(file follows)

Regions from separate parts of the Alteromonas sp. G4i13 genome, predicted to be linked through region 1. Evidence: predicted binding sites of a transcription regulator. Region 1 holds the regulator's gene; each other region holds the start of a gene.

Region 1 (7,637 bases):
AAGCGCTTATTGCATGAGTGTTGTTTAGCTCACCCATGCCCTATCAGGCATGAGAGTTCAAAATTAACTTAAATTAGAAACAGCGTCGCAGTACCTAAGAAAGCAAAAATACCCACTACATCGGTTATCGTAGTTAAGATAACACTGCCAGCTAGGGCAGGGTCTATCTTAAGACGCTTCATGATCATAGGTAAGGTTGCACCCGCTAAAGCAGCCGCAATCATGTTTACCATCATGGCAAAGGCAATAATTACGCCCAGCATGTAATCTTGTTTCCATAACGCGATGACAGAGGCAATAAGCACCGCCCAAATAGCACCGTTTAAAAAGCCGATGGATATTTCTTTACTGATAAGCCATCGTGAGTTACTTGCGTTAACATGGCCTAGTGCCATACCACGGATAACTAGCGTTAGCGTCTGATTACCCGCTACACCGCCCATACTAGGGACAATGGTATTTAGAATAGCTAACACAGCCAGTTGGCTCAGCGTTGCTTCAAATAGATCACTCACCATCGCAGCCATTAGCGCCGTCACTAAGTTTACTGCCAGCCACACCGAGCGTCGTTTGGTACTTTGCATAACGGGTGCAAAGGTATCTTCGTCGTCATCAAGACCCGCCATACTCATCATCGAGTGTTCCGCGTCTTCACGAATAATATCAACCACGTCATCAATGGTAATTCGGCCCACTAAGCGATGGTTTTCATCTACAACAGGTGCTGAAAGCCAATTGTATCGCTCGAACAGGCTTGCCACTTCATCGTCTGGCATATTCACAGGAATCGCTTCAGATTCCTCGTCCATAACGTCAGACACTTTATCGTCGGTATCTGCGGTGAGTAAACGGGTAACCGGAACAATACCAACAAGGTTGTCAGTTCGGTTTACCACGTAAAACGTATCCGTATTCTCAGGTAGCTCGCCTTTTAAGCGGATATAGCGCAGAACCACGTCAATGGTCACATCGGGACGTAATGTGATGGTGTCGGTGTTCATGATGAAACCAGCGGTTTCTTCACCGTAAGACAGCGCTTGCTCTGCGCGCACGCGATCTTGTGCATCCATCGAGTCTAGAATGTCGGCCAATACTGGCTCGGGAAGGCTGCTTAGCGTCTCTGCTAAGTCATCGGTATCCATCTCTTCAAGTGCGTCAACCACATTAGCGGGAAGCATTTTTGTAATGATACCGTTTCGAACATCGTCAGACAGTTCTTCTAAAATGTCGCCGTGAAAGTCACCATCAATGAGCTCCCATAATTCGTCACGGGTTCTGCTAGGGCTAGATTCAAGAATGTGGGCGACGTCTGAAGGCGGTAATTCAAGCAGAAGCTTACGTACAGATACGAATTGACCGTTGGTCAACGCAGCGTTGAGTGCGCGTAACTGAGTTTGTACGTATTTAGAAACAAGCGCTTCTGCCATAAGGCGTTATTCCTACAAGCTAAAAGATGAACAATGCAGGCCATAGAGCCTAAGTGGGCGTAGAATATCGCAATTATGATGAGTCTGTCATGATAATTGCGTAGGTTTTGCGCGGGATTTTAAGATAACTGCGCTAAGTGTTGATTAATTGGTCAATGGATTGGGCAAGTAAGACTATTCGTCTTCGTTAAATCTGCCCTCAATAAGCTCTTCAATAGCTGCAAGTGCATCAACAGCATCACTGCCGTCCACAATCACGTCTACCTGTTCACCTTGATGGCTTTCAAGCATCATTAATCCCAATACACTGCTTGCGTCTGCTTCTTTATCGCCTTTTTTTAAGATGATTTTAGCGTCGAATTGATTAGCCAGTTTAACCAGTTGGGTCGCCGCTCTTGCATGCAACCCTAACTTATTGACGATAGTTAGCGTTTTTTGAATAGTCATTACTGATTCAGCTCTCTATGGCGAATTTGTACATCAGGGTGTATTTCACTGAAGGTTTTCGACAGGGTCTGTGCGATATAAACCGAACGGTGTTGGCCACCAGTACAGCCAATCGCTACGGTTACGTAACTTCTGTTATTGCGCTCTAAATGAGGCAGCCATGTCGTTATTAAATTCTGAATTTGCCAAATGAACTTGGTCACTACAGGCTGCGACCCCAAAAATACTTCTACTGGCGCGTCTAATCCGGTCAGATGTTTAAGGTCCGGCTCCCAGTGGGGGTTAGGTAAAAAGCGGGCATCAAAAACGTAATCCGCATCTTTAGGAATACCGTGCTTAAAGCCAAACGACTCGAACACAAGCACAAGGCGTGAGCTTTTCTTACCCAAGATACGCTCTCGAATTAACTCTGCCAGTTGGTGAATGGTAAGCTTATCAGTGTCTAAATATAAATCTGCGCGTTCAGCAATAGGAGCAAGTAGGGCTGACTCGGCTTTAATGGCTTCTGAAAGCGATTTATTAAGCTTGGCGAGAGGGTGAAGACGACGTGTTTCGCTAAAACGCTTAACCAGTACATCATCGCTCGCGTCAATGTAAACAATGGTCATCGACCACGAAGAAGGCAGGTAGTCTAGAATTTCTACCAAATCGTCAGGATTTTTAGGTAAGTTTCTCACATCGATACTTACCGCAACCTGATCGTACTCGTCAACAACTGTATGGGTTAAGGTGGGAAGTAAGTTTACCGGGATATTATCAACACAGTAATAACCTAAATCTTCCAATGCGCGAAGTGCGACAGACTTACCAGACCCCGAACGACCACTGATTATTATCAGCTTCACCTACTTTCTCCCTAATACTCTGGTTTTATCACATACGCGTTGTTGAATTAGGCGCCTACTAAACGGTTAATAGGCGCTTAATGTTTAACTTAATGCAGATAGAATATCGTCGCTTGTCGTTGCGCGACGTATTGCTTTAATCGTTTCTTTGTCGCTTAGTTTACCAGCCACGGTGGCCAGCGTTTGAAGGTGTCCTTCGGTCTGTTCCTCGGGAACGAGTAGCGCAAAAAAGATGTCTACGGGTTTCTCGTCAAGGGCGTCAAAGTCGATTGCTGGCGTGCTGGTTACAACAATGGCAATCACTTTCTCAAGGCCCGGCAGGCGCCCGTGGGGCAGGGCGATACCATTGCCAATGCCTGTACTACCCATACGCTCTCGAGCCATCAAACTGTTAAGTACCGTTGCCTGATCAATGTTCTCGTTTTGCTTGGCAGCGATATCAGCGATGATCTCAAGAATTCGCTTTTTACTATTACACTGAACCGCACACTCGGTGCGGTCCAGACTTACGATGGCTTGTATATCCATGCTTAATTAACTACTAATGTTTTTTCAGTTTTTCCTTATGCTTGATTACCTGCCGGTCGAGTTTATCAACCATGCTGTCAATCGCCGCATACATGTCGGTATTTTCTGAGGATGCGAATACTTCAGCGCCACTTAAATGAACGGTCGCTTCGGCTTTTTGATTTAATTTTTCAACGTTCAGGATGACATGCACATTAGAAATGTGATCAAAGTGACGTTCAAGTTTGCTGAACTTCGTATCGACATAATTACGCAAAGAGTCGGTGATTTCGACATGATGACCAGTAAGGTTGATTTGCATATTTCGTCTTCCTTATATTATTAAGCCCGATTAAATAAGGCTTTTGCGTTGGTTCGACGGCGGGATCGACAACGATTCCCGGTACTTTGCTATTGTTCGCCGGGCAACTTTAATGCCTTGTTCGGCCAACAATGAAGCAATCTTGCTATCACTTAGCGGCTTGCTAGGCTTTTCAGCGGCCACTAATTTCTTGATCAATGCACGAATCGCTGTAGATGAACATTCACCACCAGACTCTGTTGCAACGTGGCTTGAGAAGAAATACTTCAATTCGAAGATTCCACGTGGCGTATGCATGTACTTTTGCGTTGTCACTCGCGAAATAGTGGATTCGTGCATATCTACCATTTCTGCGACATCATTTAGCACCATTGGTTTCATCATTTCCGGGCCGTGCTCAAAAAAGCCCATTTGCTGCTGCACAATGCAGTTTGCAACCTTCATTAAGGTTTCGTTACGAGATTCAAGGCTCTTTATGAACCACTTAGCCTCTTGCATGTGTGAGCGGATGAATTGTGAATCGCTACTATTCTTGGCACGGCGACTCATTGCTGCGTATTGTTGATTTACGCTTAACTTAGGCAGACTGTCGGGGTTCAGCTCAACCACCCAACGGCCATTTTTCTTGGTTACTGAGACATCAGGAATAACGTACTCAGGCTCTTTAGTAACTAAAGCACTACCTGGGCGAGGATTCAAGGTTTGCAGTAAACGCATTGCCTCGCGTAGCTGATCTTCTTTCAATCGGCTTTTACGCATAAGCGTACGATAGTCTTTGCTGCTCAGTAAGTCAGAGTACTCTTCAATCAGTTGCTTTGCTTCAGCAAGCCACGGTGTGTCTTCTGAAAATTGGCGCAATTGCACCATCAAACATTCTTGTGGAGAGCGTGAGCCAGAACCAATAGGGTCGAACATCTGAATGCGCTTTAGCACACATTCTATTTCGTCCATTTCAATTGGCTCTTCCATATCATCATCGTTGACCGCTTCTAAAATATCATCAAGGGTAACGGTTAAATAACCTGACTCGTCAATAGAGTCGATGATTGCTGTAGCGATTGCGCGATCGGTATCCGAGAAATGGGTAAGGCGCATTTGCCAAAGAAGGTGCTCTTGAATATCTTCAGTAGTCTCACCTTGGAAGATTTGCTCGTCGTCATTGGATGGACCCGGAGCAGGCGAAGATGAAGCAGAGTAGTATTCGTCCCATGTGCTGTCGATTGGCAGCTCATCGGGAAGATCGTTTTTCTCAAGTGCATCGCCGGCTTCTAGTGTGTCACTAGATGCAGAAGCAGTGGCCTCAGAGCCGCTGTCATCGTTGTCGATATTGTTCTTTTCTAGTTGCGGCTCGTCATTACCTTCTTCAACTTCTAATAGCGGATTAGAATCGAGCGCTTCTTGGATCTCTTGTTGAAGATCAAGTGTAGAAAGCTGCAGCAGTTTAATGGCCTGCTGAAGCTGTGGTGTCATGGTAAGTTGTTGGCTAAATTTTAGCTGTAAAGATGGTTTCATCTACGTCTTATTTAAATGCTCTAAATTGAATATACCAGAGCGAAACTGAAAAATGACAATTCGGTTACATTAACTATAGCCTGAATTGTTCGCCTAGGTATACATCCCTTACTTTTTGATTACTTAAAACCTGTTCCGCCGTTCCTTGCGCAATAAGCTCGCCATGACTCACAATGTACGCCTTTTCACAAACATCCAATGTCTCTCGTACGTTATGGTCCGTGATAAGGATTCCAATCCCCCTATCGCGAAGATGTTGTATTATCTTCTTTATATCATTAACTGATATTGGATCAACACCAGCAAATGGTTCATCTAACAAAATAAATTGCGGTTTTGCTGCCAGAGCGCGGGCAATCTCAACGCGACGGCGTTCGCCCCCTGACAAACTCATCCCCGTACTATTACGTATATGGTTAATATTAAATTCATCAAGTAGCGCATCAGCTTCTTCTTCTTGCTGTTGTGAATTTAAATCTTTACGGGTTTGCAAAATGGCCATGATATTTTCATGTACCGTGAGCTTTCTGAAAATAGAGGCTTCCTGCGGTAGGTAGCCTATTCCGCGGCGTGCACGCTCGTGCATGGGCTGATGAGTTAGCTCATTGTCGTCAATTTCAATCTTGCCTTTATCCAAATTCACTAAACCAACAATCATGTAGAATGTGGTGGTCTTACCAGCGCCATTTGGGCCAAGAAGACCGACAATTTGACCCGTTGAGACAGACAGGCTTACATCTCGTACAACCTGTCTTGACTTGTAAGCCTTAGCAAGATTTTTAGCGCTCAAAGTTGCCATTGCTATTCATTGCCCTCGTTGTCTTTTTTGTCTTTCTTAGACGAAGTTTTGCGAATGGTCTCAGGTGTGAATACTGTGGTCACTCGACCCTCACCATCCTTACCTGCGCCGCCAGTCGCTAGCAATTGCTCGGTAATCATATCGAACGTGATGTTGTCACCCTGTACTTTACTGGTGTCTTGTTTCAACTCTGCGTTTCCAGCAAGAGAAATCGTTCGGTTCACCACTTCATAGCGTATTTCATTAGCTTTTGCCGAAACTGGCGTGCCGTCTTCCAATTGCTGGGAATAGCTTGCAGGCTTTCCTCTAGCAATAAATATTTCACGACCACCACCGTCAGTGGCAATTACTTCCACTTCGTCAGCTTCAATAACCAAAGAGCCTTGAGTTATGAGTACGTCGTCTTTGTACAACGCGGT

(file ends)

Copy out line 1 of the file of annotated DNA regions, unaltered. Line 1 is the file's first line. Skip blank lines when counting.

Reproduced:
Regions from separate parts of the Alteromonas sp. G4i13 genome, predicted to be linked through region 1. Evidence: predicted binding sites of a transcription regulator. Region 1 holds the regulator's gene; each other region holds the start of a gene.